One could make the argument, though, Geithner was exposed to potential homophobia as a result of the story. But when doing this, please make sure your sanctimoniousness doesn’t veer into hypocrisy. If you’re one who cried, “Homophobia!” immediately, check yourself. If you think Geithner’s life was “ruined” because you perceive him to be gay, you are homophobic. If you think a life in the closet is preferable to a life outside of it, you are homophobic. This is, of course, all assuming that Geithner isn’t out as bisexual or queer or whatever the potential label (if he believes in labels) to his wife, or that they don’t have some sort of arrangement. Who knows.In the end it's simply a privacy issue. I didn't see that many (or any?) accusations of homophobia as a result of the outing, but that outing a private citizen is unethical regardless of the outcome. I can't fathom why this is a complicated issue. He goes on to add:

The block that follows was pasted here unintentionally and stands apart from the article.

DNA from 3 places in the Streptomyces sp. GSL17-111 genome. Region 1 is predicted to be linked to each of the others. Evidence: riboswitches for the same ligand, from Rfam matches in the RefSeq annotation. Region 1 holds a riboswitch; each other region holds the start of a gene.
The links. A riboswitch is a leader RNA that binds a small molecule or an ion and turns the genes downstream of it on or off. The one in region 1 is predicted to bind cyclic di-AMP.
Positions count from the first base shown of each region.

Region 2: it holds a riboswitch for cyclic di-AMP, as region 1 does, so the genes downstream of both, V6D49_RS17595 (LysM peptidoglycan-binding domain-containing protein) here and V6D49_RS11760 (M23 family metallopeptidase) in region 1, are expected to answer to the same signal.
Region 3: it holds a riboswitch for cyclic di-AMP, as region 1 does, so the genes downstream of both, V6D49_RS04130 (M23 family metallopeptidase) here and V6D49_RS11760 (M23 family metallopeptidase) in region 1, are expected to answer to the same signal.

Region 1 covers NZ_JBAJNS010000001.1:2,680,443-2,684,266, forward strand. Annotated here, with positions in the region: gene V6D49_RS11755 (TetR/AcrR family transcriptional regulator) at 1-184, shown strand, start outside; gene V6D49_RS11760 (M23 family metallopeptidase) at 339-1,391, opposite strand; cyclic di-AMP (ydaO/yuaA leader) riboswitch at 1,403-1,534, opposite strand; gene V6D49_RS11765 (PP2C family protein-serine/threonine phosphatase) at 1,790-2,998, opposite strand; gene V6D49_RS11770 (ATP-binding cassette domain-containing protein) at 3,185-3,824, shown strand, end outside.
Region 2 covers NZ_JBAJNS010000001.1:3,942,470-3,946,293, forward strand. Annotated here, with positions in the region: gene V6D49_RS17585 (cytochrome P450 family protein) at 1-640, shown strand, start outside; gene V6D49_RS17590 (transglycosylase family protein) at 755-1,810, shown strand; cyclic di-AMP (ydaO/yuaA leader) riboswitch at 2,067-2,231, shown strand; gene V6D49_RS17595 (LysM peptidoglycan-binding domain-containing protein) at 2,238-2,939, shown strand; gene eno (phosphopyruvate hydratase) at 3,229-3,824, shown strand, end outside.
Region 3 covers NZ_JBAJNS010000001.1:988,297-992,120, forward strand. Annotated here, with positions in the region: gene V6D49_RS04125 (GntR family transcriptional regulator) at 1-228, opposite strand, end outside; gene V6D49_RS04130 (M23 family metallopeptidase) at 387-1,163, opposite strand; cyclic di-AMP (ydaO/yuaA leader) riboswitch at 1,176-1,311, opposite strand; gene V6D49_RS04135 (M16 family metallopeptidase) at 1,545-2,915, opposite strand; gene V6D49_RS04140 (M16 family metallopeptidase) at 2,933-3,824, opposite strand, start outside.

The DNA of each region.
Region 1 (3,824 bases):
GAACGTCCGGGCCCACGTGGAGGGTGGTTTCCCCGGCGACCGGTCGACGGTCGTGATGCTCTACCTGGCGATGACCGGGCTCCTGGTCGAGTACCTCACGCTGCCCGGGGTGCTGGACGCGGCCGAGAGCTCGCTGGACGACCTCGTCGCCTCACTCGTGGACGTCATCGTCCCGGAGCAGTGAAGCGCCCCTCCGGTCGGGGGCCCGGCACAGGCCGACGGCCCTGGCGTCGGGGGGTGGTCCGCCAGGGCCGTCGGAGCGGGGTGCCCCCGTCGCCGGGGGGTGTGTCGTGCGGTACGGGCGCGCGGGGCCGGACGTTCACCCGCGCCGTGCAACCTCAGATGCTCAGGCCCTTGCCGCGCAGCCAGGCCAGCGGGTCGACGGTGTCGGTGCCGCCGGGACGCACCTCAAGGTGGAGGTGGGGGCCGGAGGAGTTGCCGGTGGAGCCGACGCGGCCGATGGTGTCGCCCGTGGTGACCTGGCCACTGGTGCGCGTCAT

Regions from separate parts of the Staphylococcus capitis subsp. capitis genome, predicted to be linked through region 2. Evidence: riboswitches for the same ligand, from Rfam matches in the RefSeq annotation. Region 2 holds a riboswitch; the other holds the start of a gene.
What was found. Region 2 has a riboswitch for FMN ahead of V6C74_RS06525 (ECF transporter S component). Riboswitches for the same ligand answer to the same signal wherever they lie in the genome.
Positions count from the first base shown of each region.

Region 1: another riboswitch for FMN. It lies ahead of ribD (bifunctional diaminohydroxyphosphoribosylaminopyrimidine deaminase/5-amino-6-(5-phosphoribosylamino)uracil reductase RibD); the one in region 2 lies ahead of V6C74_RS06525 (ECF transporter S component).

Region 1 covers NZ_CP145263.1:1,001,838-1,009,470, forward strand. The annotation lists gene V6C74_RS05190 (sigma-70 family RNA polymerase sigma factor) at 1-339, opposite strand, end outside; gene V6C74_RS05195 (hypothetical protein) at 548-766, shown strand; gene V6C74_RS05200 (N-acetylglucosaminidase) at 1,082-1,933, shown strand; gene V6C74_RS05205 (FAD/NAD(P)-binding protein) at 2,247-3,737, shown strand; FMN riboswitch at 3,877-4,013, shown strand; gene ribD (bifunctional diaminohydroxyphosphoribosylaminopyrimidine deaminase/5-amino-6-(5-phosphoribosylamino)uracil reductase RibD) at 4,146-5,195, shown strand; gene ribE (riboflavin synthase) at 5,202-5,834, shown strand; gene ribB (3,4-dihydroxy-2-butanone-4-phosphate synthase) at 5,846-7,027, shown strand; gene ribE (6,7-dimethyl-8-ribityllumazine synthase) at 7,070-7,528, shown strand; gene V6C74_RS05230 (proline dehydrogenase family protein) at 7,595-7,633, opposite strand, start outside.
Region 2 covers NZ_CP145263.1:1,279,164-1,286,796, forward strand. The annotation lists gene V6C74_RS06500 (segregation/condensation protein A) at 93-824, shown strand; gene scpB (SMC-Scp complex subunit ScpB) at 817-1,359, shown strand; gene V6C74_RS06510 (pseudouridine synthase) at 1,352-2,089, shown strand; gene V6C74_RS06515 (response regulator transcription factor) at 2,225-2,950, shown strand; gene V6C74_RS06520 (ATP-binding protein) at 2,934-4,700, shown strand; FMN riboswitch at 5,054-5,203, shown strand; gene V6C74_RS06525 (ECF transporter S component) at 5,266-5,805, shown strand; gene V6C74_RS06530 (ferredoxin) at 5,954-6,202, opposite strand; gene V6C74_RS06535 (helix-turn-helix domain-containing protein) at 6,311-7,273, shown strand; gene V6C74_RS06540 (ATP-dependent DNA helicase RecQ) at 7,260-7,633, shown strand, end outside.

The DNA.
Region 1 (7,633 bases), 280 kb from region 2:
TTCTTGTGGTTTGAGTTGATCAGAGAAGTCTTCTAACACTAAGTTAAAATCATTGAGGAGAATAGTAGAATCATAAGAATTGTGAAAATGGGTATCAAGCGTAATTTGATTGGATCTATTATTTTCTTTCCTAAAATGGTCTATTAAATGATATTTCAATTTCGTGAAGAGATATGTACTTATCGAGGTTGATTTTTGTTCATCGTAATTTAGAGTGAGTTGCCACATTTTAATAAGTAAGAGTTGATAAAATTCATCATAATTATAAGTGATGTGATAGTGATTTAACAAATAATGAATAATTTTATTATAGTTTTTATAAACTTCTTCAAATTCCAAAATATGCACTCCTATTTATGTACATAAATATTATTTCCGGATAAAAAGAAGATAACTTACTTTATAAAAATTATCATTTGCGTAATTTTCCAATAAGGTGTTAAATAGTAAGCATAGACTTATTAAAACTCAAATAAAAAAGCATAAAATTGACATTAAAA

The story, in my view, wasn’t anti-gay, but it was inhumane. Assuming Geithner isn’t out as a man who sleeps with men to most who know him (as his response in the original piece did suggest), his coming-out process has been taken out of his hands. It wasn’t until I was 22 that I so much as kissed another guy—becoming comfortable enough with yourself to live openly can take decades. If it were up to me, I would have preserved Geithner’s right to slow-paced self-acceptance.